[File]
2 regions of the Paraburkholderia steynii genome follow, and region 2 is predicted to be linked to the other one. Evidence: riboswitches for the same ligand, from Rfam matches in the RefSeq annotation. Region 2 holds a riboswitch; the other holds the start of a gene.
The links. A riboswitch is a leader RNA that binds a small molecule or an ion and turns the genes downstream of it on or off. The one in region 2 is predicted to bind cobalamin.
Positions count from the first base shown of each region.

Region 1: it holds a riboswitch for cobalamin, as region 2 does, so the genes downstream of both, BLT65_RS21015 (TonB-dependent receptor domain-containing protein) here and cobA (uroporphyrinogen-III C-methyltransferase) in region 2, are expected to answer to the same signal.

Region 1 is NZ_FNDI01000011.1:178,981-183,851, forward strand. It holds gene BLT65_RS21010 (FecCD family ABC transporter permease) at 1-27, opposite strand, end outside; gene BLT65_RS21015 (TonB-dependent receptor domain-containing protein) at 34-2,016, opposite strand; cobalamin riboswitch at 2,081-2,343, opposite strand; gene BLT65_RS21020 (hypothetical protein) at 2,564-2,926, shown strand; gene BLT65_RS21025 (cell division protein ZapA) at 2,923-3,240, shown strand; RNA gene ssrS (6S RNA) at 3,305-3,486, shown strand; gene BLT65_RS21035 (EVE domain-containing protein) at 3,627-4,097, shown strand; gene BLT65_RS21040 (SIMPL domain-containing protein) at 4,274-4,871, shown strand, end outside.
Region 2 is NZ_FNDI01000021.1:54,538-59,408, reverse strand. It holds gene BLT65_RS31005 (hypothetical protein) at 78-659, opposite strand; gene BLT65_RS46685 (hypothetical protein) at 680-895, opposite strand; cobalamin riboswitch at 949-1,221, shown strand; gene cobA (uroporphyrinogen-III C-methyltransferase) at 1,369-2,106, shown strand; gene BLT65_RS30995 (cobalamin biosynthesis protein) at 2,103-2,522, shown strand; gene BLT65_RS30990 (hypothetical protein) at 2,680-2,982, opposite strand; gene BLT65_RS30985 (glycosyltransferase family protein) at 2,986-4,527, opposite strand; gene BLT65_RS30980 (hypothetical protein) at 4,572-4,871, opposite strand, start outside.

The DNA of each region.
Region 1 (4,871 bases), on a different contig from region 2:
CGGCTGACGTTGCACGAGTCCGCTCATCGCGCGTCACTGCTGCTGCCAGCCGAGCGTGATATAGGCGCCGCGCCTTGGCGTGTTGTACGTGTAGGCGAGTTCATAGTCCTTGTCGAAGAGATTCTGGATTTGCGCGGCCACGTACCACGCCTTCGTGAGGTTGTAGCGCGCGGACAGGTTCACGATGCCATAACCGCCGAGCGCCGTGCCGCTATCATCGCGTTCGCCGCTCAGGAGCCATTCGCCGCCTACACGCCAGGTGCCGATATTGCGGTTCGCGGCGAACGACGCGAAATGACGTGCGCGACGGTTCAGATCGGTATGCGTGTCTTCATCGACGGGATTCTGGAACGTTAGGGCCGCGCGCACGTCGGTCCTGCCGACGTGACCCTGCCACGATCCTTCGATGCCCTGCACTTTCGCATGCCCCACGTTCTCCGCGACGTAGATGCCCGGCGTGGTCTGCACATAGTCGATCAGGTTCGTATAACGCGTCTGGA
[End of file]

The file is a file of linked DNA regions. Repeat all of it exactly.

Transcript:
2 regions of the Paraburkholderia steynii genome follow, and region 2 is predicted to be linked to the other one. Evidence: riboswitches for the same ligand, from Rfam matches in the RefSeq annotation. Region 2 holds a riboswitch; the other holds the start of a gene.
The links. A riboswitch is a leader RNA that binds a small molecule or an ion and turns the genes downstream of it on or off. The one in region 2 is predicted to bind cobalamin.
Positions count from the first base shown of each region.

Region 1: it holds a riboswitch for cobalamin, as region 2 does, so the genes downstream of both, BLT65_RS21015 (TonB-dependent receptor domain-containing protein) here and cobA (uroporphyrinogen-III C-methyltransferase) in region 2, are expected to answer to the same signal.

Region 1 is NZ_FNDI01000011.1:178,981-183,851, forward strand. It holds gene BLT65_RS21010 (FecCD family ABC transporter permease) at 1-27, opposite strand, end outside; gene BLT65_RS21015 (TonB-dependent receptor domain-containing protein) at 34-2,016, opposite strand; cobalamin riboswitch at 2,081-2,343, opposite strand; gene BLT65_RS21020 (hypothetical protein) at 2,564-2,926, shown strand; gene BLT65_RS21025 (cell division protein ZapA) at 2,923-3,240, shown strand; RNA gene ssrS (6S RNA) at 3,305-3,486, shown strand; gene BLT65_RS21035 (EVE domain-containing protein) at 3,627-4,097, shown strand; gene BLT65_RS21040 (SIMPL domain-containing protein) at 4,274-4,871, shown strand, end outside.
Region 2 is NZ_FNDI01000021.1:54,538-59,408, reverse strand. It holds gene BLT65_RS31005 (hypothetical protein) at 78-659, opposite strand; gene BLT65_RS46685 (hypothetical protein) at 680-895, opposite strand; cobalamin riboswitch at 949-1,221, shown strand; gene cobA (uroporphyrinogen-III C-methyltransferase) at 1,369-2,106, shown strand; gene BLT65_RS30995 (cobalamin biosynthesis protein) at 2,103-2,522, shown strand; gene BLT65_RS30990 (hypothetical protein) at 2,680-2,982, opposite strand; gene BLT65_RS30985 (glycosyltransferase family protein) at 2,986-4,527, opposite strand; gene BLT65_RS30980 (hypothetical protein) at 4,572-4,871, opposite strand, start outside.

The DNA of each region.
Region 1 (4,871 bases), on a different contig from region 2:
CGGCTGACGTTGCACGAGTCCGCTCATCGCGCGTCACTGCTGCTGCCAGCCGAGCGTGATATAGGCGCCGCGCCTTGGCGTGTTGTACGTGTAGGCGAGTTCATAGTCCTTGTCGAAGAGATTCTGGATTTGCGCGGCCACGTACCACGCCTTCGTGAGGTTGTAGCGCGCGGACAGGTTCACGATGCCATAACCGCCGAGCGCCGTGCCGCTATCATCGCGTTCGCCGCTCAGGAGCCATTCGCCGCCTACACGCCAGGTGCCGATATTGCGGTTCGCGGCGAACGACGCGAAATGACGTGCGCGACGGTTCAGATCGGTATGCGTGTCTTCATCGACGGGATTCTGGAACGTTAGGGCCGCGCGCACGTCGGTCCTGCCGACGTGACCCTGCCACGATCCTTCGATGCCCTGCACTTTCGCATGCCCCACGTTCTCCGCGACGTAGATGCCCGGCGTGGTCTGCACATAGTCGATCAGGTTCGTATAACGCGTCTGGA